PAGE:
New Year’s Resolutions to Follow This Year
New Year’s usually marks the unfortunate truth that the holiday season has come to an end and tax season has begun. It also brings the phenomenon of resolutions and the need to change from the previous year.
Although I have never been one to join a gimmicky gym or commit to getting in shape just because a new year has turned the corner, I do believe the New Year can be a great time re-establish our goals from the previous year or create new one for the year to come.
The obvious wish for those of us suffering from osteoarthritis (OA) is a cure to our constant stiffness and pain we feel. Until that happens, the following are a few potential New Year’s resolutions we can commit to.
Start or Continue a Consistent Exercise Program
Those of you reading this will think, “How can the guy who won’t join a gym after New Year’s tell me to exercise more?” Before you decide to curse my name and stop reading this article, let me explain.
I myself have limitations due to arthritis and understand it can be difficult to even move with the amount of joint pain we deal with on a daily basis. So instead of jumping to a gym membership, you need to be honest with yourself and see what amount of exercise you can tolerate.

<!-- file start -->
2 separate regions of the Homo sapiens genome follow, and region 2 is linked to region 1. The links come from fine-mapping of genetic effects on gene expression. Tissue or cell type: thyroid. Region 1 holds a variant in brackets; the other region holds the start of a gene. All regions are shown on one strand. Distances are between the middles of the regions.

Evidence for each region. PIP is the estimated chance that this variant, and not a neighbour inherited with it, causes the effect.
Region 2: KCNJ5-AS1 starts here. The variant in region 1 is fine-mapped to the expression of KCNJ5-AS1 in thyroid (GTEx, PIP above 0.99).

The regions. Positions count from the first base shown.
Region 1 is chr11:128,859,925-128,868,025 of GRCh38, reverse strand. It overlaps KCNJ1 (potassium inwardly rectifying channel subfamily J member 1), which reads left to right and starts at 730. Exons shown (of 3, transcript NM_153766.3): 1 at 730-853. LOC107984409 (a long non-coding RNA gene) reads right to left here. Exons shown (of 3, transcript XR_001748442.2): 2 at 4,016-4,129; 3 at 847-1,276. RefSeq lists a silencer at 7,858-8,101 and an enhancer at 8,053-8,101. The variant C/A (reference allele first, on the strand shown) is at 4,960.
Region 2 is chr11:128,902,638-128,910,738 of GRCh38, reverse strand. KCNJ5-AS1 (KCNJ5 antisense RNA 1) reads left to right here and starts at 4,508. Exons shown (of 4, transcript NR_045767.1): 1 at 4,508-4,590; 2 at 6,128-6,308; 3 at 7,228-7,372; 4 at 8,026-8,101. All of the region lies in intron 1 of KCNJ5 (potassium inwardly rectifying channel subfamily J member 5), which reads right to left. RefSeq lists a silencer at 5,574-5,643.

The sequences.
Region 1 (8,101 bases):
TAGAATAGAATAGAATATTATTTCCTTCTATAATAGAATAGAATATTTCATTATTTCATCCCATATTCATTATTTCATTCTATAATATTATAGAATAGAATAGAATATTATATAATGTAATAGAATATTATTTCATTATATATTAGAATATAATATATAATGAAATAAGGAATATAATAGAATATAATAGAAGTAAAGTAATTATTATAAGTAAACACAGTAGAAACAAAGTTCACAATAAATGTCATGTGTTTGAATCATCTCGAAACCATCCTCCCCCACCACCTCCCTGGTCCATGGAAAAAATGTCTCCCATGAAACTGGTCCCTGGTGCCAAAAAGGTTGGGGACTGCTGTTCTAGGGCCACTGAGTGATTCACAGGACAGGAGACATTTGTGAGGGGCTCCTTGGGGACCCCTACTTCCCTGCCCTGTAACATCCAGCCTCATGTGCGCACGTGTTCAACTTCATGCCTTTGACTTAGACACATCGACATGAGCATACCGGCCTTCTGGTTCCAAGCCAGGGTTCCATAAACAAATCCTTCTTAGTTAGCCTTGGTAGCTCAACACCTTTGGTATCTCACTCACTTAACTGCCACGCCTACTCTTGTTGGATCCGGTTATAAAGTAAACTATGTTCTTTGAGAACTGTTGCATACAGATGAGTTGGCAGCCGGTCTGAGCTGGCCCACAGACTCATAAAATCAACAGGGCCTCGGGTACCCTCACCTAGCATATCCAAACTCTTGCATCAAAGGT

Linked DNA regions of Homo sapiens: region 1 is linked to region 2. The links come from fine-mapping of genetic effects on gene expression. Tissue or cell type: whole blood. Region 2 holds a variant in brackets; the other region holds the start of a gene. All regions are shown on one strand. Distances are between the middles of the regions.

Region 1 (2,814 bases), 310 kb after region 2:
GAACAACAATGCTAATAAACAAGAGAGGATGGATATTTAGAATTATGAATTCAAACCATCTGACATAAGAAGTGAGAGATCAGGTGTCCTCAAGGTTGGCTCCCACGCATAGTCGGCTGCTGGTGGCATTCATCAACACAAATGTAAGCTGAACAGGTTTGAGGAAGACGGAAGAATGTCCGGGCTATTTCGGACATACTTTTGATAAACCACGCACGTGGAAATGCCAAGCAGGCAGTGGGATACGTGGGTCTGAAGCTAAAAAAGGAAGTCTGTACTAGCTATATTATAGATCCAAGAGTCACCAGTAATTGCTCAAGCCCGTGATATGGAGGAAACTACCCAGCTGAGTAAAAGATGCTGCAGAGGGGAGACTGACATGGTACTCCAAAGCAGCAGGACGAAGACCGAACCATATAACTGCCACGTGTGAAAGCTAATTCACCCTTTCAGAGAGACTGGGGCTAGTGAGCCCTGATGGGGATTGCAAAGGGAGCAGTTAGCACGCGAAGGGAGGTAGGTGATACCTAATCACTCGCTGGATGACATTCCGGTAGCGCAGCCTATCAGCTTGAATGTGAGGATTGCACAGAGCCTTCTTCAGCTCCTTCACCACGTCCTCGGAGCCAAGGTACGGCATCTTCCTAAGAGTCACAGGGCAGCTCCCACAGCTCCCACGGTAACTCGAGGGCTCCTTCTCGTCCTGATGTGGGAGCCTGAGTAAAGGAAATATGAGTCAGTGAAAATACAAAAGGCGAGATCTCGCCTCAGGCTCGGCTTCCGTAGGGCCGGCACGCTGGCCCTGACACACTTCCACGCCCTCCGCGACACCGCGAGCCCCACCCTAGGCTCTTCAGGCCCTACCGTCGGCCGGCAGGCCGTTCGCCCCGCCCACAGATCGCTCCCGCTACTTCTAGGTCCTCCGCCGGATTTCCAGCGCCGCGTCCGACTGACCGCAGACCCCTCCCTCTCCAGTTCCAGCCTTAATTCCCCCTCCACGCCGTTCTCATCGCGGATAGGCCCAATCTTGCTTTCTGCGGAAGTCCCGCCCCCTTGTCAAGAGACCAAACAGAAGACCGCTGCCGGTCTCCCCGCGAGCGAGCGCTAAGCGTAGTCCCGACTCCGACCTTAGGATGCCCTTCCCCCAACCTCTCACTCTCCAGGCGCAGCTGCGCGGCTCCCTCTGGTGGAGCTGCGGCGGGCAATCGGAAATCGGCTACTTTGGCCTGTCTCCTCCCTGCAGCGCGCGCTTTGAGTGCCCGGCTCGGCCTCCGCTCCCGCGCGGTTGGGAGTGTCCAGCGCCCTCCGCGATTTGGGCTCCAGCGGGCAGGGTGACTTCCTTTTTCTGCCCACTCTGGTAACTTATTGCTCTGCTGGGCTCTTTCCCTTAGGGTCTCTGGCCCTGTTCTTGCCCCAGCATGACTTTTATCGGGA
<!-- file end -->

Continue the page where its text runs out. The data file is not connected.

Some people with OA are able to go to the gym and engage in the activities they offer, and others see walking around the block once as a source of exercise. Either of those sides of the spectrum are great, as long as you known deep down you are doing your best to stay active and moving despite how hard that may be with OA.
It is encouraged that people who suffer from arthritis do low-impact exercises such as biking, swimming or walking to avoid the potential for further joint damage. Also, simple stretching in the morning or at night can help immensely to loosen up sore joints.
It is especially important to stay active because becoming overweight can increase arthritic pain and increase the complications associated with arthritis. Inactivity of the joints can also lead to atrophy of the surrounding muscles and a perpetuation of the pain one experiences.
If you are unsure of what form of exercise is healthy or suitable for you, I would suggest consulting your physician.
Commit to Eating Healthier
To go along with the previous resolution of exercise, the proper nutrition program can go a long way for helping with pain associated with arthritis. I don’t believe a single magical herb or food can cure someone of their pain, but the proper diet can definitely help.
There are foods out there known to help suppress inflammatory diseases and ease the pain many of us suffer from. The foods that help with decreasing pain are thought to do so by providing antioxidants and suppressing inflammation, which are factors thought to perpetuate the pain cycle.